Forming and Planning For Strategy Groups


Join Our Community

Access this resource now. Get up to three resources every month for free.

Choose from thousands of articles, lessons, guides, videos, and printables.

There are many options for delivering literacy instruction. Whether we choose whole-group, small-group, or one-on-one instruction, we keep in mind that grouping children for instruction is not an end in itself, but a way to effectively and intentionally differentiate, providing just-in-time instruction that meets students at their point of need.

We were not seeing the results we wanted when our groups were based on reading levels. Out of curiosity, we whipped out a blank sheet of paper and started writing down strategies the children needed based on their assessment data. We took note of which children needed similar strategies and an instructional planning form was conceived. This simple form has changed our teaching and our children's reading lives forever.



This Strategy Group form allows us to look at our children in terms of what skills and strategies they need next. We fill it out while assessing our students. Students are added and additional groups are formed as we continue to assess. When our assessments are finished, our flexible groups are organized as well.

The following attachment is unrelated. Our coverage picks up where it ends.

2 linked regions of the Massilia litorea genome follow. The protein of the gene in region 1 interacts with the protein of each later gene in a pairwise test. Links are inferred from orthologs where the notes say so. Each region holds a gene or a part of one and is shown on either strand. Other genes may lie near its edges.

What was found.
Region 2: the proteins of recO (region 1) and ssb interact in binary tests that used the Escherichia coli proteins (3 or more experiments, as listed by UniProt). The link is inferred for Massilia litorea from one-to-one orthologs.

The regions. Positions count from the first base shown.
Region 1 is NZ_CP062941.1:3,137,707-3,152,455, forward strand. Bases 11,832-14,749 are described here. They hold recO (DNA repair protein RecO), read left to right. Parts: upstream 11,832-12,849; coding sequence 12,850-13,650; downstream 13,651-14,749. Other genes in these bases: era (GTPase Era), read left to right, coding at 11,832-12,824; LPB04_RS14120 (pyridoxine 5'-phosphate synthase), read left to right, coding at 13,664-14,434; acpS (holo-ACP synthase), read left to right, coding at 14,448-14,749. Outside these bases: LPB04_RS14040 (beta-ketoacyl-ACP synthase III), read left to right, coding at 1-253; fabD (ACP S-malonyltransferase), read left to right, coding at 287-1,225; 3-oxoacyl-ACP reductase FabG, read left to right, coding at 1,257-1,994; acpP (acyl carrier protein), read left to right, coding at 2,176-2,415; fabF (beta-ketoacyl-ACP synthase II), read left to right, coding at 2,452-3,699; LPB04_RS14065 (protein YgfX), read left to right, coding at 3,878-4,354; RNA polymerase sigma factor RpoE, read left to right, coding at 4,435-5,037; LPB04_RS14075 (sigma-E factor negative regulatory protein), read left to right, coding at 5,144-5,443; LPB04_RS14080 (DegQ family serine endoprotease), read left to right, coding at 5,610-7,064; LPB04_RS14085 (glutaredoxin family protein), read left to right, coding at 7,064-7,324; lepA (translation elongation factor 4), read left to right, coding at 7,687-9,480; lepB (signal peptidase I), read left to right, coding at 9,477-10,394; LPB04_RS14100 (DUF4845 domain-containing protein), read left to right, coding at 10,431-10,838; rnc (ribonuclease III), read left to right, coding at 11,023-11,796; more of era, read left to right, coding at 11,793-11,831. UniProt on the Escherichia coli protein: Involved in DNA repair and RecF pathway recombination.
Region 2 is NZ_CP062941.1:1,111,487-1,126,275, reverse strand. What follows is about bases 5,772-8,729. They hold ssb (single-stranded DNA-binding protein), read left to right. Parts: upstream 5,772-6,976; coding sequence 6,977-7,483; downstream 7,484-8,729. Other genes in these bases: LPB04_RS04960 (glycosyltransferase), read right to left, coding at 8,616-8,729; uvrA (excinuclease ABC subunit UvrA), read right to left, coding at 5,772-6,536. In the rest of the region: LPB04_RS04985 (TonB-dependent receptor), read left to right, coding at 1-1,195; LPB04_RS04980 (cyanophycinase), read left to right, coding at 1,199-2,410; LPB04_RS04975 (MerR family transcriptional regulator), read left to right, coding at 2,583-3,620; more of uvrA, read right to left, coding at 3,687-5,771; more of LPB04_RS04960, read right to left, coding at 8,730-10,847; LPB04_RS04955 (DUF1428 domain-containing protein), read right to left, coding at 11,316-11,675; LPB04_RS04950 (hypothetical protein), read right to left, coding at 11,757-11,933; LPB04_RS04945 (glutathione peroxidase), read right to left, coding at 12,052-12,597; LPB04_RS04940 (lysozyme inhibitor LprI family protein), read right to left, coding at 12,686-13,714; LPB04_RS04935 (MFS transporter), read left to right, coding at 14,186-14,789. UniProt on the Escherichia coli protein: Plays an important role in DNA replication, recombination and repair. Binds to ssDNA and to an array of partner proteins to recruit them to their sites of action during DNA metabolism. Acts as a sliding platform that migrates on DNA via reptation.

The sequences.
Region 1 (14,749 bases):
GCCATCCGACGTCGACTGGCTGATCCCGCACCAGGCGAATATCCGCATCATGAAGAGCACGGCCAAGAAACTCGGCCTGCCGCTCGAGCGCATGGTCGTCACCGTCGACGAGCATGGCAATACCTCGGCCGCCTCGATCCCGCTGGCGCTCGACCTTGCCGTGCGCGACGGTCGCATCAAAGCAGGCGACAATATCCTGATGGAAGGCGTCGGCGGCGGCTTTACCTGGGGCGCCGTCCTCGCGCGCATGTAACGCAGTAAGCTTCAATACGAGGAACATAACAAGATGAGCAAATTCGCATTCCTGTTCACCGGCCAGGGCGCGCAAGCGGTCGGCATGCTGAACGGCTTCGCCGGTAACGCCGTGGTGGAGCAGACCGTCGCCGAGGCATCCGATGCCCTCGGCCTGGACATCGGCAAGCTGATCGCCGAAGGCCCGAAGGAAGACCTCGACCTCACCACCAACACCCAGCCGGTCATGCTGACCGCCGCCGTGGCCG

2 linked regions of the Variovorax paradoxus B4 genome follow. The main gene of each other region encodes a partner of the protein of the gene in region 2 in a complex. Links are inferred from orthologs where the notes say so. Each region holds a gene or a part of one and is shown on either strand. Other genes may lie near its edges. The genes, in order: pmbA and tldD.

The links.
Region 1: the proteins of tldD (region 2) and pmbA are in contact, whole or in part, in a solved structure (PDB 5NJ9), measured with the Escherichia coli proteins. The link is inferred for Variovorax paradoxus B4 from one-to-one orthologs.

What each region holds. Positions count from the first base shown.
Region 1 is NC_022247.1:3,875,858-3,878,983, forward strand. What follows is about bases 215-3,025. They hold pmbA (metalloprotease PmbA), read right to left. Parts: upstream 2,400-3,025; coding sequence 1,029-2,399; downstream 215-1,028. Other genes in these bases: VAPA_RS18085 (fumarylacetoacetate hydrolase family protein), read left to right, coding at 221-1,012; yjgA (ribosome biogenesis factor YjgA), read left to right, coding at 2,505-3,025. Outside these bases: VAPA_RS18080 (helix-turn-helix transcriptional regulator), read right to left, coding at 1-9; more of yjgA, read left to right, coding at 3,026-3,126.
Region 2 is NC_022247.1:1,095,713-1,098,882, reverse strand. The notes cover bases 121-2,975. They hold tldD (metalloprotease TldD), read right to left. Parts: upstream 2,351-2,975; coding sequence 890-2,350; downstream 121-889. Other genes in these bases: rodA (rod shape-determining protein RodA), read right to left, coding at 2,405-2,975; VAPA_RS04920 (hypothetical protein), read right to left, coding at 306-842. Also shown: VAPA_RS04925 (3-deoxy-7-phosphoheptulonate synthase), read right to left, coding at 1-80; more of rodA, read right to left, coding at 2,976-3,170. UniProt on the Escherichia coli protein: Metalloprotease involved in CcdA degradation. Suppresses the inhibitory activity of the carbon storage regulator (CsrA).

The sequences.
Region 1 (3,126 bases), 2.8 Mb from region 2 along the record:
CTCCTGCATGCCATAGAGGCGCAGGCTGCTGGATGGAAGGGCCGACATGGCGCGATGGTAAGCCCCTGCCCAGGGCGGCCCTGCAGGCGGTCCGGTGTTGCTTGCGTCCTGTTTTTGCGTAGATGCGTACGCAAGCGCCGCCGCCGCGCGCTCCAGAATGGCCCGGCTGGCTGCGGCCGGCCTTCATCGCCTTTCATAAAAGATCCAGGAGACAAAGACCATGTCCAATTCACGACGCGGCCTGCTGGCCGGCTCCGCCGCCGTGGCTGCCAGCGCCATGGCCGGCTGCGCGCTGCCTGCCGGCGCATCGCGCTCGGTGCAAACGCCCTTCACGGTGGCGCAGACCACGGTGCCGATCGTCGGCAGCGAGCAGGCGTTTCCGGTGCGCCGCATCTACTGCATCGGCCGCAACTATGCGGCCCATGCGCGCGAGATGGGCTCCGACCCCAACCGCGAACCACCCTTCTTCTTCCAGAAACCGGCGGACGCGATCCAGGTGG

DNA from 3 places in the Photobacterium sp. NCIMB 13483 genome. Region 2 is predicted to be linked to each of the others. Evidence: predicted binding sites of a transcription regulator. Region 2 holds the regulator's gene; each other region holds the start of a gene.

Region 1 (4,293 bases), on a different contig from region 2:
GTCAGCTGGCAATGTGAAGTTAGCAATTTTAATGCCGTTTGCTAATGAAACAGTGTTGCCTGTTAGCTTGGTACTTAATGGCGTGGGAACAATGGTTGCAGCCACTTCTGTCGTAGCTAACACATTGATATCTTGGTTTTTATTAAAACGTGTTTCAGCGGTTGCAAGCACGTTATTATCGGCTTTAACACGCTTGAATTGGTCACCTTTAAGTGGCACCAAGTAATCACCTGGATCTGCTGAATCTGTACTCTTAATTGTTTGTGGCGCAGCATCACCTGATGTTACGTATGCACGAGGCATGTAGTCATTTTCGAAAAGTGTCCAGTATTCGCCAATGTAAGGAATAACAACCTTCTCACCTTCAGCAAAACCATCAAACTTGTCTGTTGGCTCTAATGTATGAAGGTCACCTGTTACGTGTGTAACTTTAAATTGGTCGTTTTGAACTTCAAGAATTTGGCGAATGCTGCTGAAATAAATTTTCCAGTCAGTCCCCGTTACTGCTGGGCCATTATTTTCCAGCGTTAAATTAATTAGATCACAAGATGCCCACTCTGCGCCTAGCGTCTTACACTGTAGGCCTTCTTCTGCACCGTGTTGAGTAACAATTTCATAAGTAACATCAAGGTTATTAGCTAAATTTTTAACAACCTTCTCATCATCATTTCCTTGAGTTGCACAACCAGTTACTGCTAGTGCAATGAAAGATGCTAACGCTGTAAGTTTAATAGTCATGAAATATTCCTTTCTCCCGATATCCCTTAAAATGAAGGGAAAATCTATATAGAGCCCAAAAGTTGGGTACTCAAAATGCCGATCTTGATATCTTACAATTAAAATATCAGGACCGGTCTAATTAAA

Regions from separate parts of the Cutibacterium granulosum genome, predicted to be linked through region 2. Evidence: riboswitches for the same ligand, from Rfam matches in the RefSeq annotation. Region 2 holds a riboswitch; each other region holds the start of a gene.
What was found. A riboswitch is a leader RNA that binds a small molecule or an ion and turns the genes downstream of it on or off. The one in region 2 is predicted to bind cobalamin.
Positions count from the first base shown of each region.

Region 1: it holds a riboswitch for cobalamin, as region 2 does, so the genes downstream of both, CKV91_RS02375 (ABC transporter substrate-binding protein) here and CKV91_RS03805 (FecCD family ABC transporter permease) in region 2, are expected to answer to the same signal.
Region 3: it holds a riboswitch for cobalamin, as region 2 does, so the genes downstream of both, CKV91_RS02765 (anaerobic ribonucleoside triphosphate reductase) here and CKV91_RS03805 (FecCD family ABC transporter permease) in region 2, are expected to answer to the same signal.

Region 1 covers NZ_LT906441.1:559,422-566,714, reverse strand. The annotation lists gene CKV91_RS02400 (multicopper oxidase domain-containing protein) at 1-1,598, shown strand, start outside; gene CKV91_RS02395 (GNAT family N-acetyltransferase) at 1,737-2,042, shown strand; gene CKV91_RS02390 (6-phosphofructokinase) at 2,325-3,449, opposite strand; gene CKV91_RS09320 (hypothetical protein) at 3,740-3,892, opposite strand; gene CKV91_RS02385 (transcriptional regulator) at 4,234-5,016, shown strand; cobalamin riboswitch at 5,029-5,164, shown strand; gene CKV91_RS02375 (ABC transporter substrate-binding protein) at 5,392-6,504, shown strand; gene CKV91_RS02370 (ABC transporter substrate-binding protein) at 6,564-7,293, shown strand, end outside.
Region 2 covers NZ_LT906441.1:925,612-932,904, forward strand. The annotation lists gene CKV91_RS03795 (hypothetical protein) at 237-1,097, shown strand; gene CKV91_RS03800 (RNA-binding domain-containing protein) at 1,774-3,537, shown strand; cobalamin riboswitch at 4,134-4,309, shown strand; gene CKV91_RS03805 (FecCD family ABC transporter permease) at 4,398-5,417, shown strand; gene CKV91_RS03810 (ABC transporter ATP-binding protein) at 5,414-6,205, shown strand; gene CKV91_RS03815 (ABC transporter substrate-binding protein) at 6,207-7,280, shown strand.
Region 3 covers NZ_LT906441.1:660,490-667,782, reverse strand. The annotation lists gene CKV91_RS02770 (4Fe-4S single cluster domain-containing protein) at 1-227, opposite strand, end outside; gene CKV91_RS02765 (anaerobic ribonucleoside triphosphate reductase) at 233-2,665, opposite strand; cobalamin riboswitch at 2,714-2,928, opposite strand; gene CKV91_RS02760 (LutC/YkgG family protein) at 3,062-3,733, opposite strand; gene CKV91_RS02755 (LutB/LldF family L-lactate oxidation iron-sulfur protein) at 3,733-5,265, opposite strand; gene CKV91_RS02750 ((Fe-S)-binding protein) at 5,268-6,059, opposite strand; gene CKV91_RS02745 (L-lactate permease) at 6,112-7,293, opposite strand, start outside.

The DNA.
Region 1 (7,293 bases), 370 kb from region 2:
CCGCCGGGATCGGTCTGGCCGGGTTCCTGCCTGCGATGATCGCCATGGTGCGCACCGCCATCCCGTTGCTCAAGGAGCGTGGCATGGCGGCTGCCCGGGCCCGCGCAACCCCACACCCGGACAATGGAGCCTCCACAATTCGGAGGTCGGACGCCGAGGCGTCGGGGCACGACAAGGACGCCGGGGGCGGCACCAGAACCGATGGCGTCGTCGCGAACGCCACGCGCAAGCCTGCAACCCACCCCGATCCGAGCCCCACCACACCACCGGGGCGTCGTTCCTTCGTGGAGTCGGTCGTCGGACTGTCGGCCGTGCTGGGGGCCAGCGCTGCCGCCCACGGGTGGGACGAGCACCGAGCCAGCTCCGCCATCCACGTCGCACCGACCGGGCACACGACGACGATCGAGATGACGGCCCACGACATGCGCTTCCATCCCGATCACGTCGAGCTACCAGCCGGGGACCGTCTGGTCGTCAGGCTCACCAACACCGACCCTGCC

The largest section of each box is for the group's lesson plan. As we meet with groups, we record the date, the materials, and the approach we took toward teaching the strategy, as well as the date and plan we have for the next time we want to meet with the group. We use touch points to track student progress. Once students have mastered a strategy, we simply cross out their name and move them to another group that is working on a skill or strategy they need.

The form is simple, completely flexible, and sometimes a bit messy, but it works well for maintaining and managing truly flexible, need-based groups, which current research says should be no larger than two or three children. 

Related Articles

All-Access Member Exclusive Content

This content is reserved for All-Access members. Consider upgrading your membership to access this resource.

Sign Up Now

No Thanks.

Already a member? Log In